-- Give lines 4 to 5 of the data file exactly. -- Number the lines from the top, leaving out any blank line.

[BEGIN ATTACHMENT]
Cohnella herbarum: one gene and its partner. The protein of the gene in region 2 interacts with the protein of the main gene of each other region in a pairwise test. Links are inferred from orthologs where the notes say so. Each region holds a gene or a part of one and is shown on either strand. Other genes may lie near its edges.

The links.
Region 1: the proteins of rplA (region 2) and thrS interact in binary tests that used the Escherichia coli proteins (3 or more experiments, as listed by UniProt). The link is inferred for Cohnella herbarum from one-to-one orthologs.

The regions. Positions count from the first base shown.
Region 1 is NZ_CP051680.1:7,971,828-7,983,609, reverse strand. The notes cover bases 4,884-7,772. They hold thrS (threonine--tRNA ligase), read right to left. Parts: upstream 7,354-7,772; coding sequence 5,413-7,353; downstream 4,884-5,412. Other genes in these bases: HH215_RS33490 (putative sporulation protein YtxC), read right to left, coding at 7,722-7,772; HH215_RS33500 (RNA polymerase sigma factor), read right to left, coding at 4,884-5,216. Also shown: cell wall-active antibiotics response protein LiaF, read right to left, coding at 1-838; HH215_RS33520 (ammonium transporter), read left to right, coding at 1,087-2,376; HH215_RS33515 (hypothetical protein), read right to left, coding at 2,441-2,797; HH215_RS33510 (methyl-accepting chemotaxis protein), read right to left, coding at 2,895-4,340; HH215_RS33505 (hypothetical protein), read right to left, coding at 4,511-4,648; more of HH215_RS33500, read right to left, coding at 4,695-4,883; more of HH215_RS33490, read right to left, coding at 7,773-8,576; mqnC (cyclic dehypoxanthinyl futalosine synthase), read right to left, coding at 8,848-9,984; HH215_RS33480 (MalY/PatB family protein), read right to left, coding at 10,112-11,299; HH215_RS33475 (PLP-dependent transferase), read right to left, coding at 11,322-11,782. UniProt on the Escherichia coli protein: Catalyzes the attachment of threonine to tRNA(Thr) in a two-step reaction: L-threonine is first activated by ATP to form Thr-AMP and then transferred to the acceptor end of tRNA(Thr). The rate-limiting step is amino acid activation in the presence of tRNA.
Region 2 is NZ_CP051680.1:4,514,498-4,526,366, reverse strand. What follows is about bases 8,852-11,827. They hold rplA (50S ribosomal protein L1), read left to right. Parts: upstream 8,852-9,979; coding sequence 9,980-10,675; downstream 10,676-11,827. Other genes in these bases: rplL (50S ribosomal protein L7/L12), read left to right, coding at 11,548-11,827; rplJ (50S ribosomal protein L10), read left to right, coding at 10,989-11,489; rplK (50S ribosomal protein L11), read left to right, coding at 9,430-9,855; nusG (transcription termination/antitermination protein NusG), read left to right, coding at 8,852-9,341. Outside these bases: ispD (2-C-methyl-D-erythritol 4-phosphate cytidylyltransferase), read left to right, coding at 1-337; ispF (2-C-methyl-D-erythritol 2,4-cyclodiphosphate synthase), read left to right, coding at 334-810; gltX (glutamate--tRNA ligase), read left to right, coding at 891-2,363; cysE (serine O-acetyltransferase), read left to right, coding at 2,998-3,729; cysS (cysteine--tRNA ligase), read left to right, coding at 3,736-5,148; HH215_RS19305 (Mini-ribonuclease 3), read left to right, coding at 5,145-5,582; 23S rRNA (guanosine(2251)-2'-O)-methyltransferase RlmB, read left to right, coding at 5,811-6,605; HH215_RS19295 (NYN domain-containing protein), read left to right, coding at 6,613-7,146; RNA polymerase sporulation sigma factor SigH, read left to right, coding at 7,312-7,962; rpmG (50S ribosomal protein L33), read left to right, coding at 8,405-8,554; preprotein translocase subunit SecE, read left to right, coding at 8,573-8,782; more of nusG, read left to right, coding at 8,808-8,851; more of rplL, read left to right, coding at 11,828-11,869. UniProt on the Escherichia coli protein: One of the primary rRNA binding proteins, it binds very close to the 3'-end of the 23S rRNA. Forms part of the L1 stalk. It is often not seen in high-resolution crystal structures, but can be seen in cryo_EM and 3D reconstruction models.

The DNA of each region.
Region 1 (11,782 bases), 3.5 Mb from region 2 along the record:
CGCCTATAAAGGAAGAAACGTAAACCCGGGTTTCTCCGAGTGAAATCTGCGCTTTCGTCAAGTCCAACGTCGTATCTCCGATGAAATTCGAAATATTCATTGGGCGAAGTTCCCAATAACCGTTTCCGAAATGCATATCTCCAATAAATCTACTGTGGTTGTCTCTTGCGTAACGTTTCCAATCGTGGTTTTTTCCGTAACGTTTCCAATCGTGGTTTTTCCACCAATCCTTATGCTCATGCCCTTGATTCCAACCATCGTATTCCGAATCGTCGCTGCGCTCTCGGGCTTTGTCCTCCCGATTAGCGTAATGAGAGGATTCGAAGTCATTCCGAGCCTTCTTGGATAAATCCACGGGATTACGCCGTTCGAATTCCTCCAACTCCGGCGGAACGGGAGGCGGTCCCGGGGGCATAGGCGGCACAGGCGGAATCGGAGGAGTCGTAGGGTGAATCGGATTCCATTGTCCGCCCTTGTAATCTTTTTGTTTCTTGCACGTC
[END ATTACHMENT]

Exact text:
The regions. Positions count from the first base shown.
Region 1 is NZ_CP051680.1:7,971,828-7,983,609, reverse strand. The notes cover bases 4,884-7,772. They hold thrS (threonine--tRNA ligase), read right to left. Parts: upstream 7,354-7,772; coding sequence 5,413-7,353; downstream 4,884-5,412. Other genes in these bases: HH215_RS33490 (putative sporulation protein YtxC), read right to left, coding at 7,722-7,772; HH215_RS33500 (RNA polymerase sigma factor), read right to left, coding at 4,884-5,216. Also shown: cell wall-active antibiotics response protein LiaF, read right to left, coding at 1-838; HH215_RS33520 (ammonium transporter), read left to right, coding at 1,087-2,376; HH215_RS33515 (hypothetical protein), read right to left, coding at 2,441-2,797; HH215_RS33510 (methyl-accepting chemotaxis protein), read right to left, coding at 2,895-4,340; HH215_RS33505 (hypothetical protein), read right to left, coding at 4,511-4,648; more of HH215_RS33500, read right to left, coding at 4,695-4,883; more of HH215_RS33490, read right to left, coding at 7,773-8,576; mqnC (cyclic dehypoxanthinyl futalosine synthase), read right to left, coding at 8,848-9,984; HH215_RS33480 (MalY/PatB family protein), read right to left, coding at 10,112-11,299; HH215_RS33475 (PLP-dependent transferase), read right to left, coding at 11,322-11,782. UniProt on the Escherichia coli protein: Catalyzes the attachment of threonine to tRNA(Thr) in a two-step reaction: L-threonine is first activated by ATP to form Thr-AMP and then transferred to the acceptor end of tRNA(Thr). The rate-limiting step is amino acid activation in the presence of tRNA.